• Pam
    Participant
    Pam Hosimer

    @Edna Edna, these are good points! At my schools we have nice courtyards which would be great ecosystems to study during the school year using Project BudBurst.

  • Pam
    Participant
    Pam Hosimer
    Which citizen-science project did your research? Provide a brief background. I did my research with Project Budburst. a national network of citizen scientists monitoring plants as the seasons change. When participating in BudBurst we watch for the key life events of a plant during the growing season. These events differ depending upon the type of plant but usually including leafing, flowering, and fruiting events. The study of these events is called phenology. Is the database accessible to anyone? Could someone who has not participated in the project use the data? Can students access the information? Budburst data is available for anyone to download and use.  A budburst account is not required for data downloads. Students can access the data. How might your students use this citizen-science project data to conduct an investigation? With the pandemic going on and our school system deciding to continue online only instruction through at least February 1, 2021 using Groups would be a way to have students participate in a class project even though we are all at home. We could add to the data as well as research the data on BudBurst to create a meaningful class project.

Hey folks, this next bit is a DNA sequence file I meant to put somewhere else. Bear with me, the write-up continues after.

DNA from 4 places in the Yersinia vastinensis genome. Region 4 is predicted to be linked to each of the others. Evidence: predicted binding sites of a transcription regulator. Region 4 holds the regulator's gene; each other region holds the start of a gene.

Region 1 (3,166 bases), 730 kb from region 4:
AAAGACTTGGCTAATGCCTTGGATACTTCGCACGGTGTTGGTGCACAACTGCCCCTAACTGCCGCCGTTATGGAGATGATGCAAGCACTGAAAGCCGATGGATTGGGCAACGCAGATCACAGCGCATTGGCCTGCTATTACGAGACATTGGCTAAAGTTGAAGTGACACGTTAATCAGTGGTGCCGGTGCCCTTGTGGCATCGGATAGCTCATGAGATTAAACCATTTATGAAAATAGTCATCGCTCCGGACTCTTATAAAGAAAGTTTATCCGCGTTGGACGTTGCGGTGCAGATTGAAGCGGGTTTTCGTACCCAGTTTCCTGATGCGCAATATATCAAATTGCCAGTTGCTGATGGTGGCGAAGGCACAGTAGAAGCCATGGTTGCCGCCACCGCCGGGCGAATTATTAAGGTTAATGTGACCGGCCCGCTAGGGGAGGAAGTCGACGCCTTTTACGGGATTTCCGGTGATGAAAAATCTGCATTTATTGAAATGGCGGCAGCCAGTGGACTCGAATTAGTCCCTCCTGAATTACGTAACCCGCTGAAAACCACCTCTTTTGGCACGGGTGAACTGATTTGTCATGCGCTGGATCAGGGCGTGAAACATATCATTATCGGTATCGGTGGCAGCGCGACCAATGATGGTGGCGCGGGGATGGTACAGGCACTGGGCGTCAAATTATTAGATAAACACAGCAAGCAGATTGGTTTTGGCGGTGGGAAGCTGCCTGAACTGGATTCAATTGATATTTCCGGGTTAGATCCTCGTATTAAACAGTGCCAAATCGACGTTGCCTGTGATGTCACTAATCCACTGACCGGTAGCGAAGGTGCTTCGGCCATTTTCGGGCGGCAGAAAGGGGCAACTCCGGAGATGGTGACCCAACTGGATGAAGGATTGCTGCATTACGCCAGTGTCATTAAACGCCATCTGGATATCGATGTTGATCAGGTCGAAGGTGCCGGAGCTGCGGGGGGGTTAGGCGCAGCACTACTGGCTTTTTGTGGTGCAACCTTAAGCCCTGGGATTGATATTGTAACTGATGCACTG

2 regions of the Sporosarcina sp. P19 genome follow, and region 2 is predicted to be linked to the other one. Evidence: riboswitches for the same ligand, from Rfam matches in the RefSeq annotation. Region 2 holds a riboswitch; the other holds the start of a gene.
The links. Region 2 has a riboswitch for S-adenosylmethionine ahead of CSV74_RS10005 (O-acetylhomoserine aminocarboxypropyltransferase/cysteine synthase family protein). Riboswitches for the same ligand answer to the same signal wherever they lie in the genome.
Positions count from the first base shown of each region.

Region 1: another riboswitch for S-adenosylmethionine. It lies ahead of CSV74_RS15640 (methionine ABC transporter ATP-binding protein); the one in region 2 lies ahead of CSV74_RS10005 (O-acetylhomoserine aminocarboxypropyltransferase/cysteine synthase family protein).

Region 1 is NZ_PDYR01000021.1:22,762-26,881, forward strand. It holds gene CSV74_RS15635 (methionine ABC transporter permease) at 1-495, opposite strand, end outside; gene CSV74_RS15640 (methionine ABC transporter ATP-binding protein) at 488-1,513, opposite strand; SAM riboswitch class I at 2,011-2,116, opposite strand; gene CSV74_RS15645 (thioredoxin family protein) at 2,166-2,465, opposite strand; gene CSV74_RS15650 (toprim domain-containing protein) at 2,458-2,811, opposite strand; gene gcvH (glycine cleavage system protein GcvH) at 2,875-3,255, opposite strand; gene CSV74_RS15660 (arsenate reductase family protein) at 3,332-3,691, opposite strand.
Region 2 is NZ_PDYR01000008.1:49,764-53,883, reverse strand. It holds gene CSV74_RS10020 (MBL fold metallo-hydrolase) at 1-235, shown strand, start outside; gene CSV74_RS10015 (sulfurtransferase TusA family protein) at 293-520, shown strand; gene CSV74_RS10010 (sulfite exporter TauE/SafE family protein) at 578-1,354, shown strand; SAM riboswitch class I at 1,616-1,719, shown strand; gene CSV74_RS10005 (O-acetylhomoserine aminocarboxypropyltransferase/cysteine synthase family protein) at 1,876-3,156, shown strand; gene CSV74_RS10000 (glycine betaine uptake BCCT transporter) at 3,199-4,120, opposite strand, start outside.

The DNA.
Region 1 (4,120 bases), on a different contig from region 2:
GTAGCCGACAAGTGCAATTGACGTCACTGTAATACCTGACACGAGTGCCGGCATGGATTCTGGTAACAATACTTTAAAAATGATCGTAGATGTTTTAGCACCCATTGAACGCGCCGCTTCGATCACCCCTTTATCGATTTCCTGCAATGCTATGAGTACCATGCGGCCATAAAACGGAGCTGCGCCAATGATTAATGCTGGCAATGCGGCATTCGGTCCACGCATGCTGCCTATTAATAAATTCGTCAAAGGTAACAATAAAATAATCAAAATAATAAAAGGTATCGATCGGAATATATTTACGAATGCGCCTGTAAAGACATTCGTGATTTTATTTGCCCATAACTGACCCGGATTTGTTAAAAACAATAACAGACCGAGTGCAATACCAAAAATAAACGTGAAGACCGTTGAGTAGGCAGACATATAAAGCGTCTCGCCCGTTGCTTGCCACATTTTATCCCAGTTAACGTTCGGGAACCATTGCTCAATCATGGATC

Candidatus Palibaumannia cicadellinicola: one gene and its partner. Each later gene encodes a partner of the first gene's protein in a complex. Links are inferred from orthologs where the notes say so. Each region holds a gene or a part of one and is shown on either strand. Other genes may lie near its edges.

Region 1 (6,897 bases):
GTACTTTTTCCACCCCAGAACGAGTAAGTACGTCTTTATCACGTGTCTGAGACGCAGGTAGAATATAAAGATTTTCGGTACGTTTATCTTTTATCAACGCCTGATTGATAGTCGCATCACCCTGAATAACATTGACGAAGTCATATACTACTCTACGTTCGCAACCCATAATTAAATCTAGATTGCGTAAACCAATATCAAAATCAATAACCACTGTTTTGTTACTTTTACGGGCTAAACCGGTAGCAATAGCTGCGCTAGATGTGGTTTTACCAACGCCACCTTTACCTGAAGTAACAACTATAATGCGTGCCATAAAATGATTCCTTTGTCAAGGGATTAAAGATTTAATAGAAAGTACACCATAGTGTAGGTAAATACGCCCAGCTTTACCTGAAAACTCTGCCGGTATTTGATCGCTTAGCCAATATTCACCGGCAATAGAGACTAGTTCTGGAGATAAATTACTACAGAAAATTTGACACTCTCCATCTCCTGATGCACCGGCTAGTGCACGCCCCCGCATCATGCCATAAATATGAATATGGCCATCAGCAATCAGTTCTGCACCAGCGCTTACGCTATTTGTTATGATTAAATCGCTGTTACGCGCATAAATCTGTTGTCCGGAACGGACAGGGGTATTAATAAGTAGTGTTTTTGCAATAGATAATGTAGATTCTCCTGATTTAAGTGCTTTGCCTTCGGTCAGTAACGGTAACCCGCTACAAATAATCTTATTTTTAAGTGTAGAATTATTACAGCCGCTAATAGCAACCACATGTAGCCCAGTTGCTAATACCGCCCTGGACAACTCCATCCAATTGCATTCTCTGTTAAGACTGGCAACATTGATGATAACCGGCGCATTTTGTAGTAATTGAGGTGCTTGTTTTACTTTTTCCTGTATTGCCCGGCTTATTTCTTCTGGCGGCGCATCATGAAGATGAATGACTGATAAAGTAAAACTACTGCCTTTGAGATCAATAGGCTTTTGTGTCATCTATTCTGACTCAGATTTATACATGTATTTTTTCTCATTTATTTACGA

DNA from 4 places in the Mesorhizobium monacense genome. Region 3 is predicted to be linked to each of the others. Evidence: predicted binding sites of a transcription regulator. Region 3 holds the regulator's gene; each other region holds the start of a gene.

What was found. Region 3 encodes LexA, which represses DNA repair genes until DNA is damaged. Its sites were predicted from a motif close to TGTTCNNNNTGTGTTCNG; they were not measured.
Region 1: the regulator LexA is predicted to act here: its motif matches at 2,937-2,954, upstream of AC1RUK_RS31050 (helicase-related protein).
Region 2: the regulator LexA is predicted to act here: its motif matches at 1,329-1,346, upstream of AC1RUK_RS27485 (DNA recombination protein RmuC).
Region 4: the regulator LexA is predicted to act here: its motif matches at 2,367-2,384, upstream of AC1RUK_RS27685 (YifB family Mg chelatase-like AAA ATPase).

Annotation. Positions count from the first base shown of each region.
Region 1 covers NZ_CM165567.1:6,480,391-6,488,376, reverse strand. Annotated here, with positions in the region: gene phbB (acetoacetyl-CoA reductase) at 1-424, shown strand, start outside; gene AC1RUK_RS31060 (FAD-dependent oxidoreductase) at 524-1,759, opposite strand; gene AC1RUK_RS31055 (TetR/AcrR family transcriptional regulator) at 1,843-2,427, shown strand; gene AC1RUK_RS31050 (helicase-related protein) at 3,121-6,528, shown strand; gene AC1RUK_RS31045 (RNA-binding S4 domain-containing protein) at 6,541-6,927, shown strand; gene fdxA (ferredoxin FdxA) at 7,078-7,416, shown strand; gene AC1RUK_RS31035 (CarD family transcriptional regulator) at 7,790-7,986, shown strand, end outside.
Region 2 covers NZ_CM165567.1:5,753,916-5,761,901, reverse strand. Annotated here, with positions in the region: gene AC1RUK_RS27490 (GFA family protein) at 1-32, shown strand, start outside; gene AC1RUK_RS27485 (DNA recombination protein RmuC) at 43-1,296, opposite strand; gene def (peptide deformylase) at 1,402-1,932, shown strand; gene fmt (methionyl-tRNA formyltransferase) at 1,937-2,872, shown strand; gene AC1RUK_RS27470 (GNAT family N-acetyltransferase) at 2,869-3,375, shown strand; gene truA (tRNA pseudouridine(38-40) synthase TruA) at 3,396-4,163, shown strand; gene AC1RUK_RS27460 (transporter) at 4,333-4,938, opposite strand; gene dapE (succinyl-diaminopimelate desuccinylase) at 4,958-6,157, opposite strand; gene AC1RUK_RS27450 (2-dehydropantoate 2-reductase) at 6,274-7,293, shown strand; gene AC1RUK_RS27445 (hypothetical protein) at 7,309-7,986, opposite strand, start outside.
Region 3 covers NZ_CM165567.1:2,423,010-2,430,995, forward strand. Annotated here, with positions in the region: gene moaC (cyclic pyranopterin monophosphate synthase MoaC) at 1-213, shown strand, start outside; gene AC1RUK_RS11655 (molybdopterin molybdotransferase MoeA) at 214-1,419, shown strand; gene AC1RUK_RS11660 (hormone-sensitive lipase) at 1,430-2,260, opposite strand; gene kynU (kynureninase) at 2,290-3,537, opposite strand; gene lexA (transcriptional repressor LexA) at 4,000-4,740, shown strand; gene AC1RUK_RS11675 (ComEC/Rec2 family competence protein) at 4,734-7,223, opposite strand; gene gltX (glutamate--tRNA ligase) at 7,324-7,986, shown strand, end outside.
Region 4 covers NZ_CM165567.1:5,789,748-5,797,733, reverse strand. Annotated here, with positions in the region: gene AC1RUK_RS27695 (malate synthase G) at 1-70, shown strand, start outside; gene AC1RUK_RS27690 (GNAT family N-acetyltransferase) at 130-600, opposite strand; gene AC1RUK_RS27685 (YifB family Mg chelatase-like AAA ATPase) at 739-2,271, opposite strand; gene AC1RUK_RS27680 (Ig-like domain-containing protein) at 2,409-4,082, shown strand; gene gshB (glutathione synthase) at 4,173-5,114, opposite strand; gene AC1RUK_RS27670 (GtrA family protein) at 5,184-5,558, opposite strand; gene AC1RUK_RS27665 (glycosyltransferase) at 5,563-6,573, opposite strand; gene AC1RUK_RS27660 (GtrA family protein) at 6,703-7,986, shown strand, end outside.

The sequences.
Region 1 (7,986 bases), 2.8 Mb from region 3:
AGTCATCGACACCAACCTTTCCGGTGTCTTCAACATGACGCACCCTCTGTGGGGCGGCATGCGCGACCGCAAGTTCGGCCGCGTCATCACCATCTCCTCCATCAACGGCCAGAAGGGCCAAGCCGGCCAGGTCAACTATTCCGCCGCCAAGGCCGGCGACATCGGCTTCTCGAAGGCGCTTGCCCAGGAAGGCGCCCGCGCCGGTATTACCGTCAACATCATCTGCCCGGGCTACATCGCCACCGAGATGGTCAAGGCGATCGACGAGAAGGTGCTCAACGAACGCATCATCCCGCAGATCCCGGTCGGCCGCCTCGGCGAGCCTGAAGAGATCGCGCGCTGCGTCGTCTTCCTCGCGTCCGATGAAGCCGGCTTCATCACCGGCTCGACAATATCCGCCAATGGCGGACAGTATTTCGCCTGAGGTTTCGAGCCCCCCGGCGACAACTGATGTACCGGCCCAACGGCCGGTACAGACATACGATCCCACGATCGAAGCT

• Pam
    Participant
    Pam Hosimer
    When I am working with students, I like to encourage their curiosity and questions by creating an atmosphere of trust and respect in the classroom. They know that their ideas are valued and that because I am the teacher does not mean I “know everything”. We all are striving to learn together. Often students come up with excellent insights and comments that enrich the learning experience and allow all of us to broaden our thinking. When these moments come up I embrace them and use them to direct my lesson to draw out more observations from my students. Now during the pandemic, as I am teaching into cyberspace on zoom or during a recorded lesson, I see the true value in the give and take I have with students in the classroom. And I miss it!
  • Pam
    Participant
    Pam Hosimer